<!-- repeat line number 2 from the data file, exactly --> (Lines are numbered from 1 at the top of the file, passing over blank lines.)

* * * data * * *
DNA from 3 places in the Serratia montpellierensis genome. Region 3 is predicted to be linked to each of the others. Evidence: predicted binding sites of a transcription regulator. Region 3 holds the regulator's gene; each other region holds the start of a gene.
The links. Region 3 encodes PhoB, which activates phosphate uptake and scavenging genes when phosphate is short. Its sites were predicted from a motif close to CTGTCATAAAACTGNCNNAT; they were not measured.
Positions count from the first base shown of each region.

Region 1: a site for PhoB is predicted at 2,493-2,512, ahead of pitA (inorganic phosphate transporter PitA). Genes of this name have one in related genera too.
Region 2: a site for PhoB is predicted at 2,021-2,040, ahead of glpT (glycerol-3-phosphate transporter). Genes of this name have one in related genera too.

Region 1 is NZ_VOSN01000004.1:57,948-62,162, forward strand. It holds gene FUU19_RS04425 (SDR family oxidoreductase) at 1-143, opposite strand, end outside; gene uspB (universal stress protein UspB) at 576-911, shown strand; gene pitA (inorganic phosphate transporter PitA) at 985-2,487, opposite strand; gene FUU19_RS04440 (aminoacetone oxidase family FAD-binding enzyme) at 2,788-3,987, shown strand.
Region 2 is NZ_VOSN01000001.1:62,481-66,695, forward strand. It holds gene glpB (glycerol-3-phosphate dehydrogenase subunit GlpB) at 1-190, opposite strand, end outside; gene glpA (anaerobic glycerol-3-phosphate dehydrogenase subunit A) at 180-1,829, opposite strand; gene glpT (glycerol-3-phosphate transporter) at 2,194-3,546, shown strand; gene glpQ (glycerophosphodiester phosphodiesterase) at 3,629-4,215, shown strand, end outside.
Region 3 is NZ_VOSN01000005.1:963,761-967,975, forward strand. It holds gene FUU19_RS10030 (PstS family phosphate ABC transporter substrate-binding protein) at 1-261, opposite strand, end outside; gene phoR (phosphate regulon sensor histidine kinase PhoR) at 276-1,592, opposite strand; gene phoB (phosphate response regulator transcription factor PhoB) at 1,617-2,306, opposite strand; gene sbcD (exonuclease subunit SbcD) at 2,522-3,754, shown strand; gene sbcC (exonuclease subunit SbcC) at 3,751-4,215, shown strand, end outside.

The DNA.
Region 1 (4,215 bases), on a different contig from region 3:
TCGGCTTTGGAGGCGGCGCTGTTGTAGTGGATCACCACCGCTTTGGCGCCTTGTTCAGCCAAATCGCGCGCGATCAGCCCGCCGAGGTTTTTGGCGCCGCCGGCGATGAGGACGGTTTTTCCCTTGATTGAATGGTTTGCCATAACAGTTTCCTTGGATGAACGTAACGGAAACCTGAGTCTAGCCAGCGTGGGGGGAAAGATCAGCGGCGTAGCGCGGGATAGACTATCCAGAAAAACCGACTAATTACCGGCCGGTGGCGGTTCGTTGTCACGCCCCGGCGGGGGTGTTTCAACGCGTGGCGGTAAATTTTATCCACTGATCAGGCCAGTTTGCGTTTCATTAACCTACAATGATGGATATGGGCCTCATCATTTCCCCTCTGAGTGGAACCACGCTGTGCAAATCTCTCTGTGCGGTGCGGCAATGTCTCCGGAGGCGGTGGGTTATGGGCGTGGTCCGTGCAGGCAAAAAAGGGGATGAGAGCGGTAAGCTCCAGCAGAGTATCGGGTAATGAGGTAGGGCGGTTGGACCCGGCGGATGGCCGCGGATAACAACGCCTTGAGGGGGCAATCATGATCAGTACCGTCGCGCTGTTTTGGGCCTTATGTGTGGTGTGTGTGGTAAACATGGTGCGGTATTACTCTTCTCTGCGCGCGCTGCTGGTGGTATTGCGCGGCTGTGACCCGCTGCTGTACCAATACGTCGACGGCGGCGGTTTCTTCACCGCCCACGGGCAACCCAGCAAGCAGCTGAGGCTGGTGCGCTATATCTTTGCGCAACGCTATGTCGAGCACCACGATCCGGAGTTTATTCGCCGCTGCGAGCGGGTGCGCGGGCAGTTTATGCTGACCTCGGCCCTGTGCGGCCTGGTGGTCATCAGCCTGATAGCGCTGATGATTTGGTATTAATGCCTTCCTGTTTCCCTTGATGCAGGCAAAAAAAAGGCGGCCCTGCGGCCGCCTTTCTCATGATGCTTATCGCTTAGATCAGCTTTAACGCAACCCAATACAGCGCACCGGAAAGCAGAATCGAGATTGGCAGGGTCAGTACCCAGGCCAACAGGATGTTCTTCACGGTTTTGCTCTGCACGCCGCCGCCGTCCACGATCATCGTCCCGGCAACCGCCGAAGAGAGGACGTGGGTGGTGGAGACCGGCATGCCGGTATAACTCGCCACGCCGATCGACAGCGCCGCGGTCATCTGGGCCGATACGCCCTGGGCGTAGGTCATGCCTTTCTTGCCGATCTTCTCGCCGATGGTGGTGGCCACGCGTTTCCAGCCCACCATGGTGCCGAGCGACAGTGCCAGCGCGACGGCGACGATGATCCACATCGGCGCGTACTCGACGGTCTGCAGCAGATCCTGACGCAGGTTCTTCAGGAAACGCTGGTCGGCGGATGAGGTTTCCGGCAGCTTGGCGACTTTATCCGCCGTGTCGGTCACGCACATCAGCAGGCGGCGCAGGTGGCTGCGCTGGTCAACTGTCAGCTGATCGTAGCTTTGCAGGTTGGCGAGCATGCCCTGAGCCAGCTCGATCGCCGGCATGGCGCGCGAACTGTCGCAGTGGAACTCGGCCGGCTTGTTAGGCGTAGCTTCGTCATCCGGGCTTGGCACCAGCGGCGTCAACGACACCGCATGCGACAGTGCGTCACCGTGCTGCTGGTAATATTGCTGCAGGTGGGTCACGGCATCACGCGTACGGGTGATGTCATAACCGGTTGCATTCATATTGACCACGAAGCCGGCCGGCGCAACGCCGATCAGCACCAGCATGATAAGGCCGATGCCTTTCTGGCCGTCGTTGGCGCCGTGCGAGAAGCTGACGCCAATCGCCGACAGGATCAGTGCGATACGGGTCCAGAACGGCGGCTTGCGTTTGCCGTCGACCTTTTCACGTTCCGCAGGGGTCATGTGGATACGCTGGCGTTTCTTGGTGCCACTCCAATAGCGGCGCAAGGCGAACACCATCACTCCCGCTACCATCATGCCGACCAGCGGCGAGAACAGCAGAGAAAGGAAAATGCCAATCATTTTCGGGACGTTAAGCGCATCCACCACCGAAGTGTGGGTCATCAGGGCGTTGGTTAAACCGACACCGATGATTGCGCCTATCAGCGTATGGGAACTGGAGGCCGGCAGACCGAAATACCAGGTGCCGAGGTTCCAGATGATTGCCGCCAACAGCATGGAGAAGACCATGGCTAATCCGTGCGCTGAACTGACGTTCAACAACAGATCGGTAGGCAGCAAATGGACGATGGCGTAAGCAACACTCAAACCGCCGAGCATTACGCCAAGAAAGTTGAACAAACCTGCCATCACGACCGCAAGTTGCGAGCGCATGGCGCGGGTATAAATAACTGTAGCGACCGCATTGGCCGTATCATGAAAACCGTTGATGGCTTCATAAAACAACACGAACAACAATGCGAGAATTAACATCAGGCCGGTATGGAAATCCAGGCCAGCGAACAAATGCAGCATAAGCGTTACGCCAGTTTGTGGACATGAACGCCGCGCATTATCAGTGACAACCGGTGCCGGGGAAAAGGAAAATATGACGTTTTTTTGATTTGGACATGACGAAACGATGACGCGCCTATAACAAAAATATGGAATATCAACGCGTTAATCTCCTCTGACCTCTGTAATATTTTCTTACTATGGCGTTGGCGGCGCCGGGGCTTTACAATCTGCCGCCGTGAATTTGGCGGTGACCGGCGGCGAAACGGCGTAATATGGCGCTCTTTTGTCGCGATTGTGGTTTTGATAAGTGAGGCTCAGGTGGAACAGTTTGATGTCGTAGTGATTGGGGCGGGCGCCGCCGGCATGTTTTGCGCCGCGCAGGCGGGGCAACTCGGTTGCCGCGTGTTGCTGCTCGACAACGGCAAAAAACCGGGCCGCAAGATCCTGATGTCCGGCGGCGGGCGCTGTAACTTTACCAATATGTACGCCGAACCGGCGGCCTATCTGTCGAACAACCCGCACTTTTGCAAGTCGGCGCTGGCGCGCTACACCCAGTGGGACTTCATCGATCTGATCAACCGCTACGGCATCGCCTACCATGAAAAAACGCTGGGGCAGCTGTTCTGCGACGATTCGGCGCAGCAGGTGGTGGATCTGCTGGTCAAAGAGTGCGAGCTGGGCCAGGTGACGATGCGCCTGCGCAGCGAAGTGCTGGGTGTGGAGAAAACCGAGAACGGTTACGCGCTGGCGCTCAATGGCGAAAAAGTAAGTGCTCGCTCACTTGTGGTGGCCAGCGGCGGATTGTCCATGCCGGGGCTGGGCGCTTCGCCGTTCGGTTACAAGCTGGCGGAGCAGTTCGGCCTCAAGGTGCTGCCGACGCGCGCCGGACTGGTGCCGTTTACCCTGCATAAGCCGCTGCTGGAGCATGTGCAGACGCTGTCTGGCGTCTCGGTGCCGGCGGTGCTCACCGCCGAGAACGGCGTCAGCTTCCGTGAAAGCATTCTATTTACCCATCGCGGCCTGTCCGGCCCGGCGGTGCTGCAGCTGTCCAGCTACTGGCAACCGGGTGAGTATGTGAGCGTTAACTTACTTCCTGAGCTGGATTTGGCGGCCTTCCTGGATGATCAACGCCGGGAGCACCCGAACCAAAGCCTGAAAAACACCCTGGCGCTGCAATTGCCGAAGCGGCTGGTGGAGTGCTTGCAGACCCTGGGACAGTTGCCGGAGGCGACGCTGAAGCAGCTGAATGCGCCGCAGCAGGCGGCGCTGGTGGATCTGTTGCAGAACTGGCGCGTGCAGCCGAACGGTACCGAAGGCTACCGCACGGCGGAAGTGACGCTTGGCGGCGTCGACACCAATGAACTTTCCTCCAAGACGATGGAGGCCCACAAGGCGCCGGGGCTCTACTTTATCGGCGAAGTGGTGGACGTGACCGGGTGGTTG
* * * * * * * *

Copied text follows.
The links. Region 3 encodes PhoB, which activates phosphate uptake and scavenging genes when phosphate is short. Its sites were predicted from a motif close to CTGTCATAAAACTGNCNNAT; they were not measured.